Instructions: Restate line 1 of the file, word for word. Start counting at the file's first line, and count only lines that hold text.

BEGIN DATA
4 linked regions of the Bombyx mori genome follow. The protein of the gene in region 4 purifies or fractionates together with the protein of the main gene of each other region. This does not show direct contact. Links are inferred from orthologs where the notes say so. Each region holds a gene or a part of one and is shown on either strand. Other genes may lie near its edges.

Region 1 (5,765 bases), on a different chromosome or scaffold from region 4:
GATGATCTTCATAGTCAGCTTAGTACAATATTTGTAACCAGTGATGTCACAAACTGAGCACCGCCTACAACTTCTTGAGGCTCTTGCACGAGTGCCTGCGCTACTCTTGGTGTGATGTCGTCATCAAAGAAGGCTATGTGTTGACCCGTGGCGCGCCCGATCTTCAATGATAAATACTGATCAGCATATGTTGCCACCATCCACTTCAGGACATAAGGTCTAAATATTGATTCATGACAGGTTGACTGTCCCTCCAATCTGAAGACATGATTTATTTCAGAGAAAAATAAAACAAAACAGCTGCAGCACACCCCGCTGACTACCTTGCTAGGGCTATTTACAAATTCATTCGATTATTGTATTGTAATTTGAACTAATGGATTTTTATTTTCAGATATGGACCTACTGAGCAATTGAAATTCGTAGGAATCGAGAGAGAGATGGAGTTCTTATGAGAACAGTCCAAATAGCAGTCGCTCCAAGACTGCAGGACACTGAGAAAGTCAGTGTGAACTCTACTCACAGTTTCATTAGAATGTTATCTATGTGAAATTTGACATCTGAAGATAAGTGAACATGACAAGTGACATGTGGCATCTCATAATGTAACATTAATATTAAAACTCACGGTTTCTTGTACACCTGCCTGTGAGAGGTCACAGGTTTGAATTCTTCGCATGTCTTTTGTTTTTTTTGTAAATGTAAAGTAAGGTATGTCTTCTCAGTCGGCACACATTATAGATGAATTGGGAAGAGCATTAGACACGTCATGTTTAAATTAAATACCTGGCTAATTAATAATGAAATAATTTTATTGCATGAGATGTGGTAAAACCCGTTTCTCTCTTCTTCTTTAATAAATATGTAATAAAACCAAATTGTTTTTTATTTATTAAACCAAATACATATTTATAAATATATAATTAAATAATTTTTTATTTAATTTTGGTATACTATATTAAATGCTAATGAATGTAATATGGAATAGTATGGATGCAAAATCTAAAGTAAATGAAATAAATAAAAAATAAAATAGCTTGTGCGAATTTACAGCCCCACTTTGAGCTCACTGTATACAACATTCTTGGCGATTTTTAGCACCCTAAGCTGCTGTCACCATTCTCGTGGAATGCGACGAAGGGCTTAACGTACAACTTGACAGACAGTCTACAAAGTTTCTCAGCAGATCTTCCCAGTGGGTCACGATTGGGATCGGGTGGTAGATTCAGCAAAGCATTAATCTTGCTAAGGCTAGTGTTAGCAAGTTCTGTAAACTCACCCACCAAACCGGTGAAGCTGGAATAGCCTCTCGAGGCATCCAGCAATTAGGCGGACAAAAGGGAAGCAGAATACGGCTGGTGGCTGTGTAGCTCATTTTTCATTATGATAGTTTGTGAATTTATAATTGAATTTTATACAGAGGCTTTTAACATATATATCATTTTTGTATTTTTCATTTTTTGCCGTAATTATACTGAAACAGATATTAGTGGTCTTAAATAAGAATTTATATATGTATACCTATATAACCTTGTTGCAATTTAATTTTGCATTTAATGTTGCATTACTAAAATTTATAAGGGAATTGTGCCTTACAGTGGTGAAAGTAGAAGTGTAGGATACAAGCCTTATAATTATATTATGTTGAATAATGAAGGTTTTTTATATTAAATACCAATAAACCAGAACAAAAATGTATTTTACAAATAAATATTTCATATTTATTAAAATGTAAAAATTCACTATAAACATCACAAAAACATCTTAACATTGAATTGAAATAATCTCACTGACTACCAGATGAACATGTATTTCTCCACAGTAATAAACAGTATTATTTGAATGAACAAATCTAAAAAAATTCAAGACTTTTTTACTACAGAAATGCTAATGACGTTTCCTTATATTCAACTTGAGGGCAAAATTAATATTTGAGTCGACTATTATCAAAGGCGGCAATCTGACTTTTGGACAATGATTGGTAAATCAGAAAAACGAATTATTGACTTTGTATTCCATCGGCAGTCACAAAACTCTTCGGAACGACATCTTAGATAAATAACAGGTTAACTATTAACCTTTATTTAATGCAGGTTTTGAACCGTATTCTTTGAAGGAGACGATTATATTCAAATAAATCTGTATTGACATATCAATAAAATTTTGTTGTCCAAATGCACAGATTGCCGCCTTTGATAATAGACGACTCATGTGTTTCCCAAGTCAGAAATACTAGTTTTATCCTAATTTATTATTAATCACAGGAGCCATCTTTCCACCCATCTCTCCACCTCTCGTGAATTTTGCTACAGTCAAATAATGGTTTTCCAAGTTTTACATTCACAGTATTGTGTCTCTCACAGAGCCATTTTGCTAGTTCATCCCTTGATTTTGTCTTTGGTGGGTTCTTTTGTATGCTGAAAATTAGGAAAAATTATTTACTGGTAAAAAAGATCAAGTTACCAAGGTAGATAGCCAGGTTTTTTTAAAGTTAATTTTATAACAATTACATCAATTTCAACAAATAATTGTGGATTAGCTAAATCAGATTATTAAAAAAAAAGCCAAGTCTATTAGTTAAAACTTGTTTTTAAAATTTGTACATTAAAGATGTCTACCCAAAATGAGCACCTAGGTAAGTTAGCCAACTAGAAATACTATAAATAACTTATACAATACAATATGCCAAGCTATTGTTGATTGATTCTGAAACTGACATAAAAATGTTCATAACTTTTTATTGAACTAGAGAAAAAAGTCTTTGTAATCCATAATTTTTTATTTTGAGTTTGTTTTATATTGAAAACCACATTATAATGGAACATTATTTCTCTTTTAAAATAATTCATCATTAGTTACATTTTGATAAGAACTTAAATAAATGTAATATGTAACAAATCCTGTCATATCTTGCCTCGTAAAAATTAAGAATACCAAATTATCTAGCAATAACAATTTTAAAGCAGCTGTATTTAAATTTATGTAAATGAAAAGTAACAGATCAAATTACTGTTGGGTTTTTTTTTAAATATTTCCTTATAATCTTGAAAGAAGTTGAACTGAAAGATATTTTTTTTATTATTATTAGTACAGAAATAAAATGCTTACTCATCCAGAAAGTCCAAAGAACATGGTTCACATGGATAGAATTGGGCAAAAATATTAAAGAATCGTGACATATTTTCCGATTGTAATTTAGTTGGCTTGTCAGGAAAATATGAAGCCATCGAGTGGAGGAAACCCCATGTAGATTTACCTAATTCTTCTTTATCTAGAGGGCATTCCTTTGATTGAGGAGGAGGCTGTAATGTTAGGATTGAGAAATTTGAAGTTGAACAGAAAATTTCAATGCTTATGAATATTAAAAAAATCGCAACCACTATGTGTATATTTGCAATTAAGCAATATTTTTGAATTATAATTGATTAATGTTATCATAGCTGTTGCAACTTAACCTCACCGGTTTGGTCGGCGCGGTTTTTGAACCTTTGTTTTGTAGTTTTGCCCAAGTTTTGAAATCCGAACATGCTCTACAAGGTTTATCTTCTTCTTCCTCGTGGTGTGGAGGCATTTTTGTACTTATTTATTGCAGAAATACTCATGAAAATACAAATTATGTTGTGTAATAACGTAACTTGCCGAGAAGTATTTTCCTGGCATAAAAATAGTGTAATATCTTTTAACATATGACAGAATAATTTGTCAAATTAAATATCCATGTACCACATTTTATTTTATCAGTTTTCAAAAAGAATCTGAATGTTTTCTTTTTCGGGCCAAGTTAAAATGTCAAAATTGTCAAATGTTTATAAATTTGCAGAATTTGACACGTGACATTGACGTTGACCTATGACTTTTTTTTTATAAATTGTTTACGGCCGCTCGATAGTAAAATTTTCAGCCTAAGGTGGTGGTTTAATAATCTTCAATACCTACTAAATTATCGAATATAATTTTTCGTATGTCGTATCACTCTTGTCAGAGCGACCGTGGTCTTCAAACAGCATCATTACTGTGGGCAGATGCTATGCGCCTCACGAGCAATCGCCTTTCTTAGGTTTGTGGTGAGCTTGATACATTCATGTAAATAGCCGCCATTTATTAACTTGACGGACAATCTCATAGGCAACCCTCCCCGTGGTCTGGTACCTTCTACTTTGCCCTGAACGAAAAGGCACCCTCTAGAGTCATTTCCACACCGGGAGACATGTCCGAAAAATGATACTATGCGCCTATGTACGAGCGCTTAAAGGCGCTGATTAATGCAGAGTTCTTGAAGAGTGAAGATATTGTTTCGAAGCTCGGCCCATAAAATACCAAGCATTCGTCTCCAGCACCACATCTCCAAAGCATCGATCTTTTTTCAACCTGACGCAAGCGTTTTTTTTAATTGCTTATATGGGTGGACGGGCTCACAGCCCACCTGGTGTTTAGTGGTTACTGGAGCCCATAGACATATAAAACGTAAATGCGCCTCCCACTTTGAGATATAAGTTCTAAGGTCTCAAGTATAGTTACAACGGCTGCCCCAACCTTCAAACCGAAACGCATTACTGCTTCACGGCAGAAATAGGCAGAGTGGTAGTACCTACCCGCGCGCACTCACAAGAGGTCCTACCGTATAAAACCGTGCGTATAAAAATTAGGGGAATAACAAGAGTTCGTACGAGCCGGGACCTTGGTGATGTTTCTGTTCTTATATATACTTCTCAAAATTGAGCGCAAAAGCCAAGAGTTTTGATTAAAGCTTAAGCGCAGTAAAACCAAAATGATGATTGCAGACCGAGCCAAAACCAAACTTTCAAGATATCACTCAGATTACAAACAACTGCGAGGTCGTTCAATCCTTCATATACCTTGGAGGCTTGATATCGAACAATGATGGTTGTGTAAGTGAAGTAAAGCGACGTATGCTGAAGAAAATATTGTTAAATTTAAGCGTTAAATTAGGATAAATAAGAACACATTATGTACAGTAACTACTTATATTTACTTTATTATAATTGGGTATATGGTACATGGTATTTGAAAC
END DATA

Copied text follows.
4 linked regions of the Bombyx mori genome follow. The protein of the gene in region 4 purifies or fractionates together with the protein of the main gene of each other region. This does not show direct contact. Links are inferred from orthologs where the notes say so. Each region holds a gene or a part of one and is shown on either strand. Other genes may lie near its edges.